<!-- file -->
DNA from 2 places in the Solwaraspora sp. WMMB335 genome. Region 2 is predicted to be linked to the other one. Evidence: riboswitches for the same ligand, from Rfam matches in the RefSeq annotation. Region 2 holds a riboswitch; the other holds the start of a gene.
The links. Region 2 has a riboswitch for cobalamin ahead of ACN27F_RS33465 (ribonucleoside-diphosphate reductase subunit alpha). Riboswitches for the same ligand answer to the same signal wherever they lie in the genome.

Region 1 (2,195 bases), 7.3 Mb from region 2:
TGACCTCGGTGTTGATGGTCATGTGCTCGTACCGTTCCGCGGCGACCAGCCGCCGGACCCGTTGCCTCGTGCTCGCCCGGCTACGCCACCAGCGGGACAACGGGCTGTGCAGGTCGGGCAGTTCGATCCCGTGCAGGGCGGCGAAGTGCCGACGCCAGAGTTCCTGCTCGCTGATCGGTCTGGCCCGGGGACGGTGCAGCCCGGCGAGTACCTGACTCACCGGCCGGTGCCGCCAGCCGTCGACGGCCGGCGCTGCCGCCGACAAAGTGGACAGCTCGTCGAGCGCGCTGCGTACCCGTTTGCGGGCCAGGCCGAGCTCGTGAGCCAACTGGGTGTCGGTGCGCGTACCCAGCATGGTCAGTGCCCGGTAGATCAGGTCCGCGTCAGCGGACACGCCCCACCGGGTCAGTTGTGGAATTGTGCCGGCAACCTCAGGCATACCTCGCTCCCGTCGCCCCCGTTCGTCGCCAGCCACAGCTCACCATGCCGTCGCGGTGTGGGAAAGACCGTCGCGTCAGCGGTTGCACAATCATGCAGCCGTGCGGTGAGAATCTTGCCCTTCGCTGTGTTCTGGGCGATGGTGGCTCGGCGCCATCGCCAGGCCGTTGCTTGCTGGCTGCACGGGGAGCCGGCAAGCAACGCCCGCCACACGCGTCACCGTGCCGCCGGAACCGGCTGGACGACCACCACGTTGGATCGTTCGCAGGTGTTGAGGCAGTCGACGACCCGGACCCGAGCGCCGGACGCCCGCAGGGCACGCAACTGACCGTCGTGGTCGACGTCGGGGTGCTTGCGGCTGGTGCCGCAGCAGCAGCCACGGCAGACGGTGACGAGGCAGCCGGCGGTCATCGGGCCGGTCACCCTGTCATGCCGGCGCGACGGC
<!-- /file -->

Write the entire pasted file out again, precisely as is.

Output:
DNA from 2 places in the Solwaraspora sp. WMMB335 genome. Region 2 is predicted to be linked to the other one. Evidence: riboswitches for the same ligand, from Rfam matches in the RefSeq annotation. Region 2 holds a riboswitch; the other holds the start of a gene.
The links. Region 2 has a riboswitch for cobalamin ahead of ACN27F_RS33465 (ribonucleoside-diphosphate reductase subunit alpha). Riboswitches for the same ligand answer to the same signal wherever they lie in the genome.

Region 1 (2,195 bases), 7.3 Mb from region 2:
TGACCTCGGTGTTGATGGTCATGTGCTCGTACCGTTCCGCGGCGACCAGCCGCCGGACCCGTTGCCTCGTGCTCGCCCGGCTACGCCACCAGCGGGACAACGGGCTGTGCAGGTCGGGCAGTTCGATCCCGTGCAGGGCGGCGAAGTGCCGACGCCAGAGTTCCTGCTCGCTGATCGGTCTGGCCCGGGGACGGTGCAGCCCGGCGAGTACCTGACTCACCGGCCGGTGCCGCCAGCCGTCGACGGCCGGCGCTGCCGCCGACAAAGTGGACAGCTCGTCGAGCGCGCTGCGTACCCGTTTGCGGGCCAGGCCGAGCTCGTGAGCCAACTGGGTGTCGGTGCGCGTACCCAGCATGGTCAGTGCCCGGTAGATCAGGTCCGCGTCAGCGGACACGCCCCACCGGGTCAGTTGTGGAATTGTGCCGGCAACCTCAGGCATACCTCGCTCCCGTCGCCCCCGTTCGTCGCCAGCCACAGCTCACCATGCCGTCGCGGTGTGGGAAAGACCGTCGCGTCAGCGGTTGCACAATCATGCAGCCGTGCGGTGAGAATCTTGCCCTTCGCTGTGTTCTGGGCGATGGTGGCTCGGCGCCATCGCCAGGCCGTTGCTTGCTGGCTGCACGGGGAGCCGGCAAGCAACGCCCGCCACACGCGTCACCGTGCCGCCGGAACCGGCTGGACGACCACCACGTTGGATCGTTCGCAGGTGTTGAGGCAGTCGACGACCCGGACCCGAGCGCCGGACGCCCGCAGGGCACGCAACTGACCGTCGTGGTCGACGTCGGGGTGCTTGCGGCTGGTGCCGCAGCAGCAGCCACGGCAGACGGTGACGAGGCAGCCGGCGGTCATCGGGCCGGTCACCCTGTCATGCCGGCGCGACGGC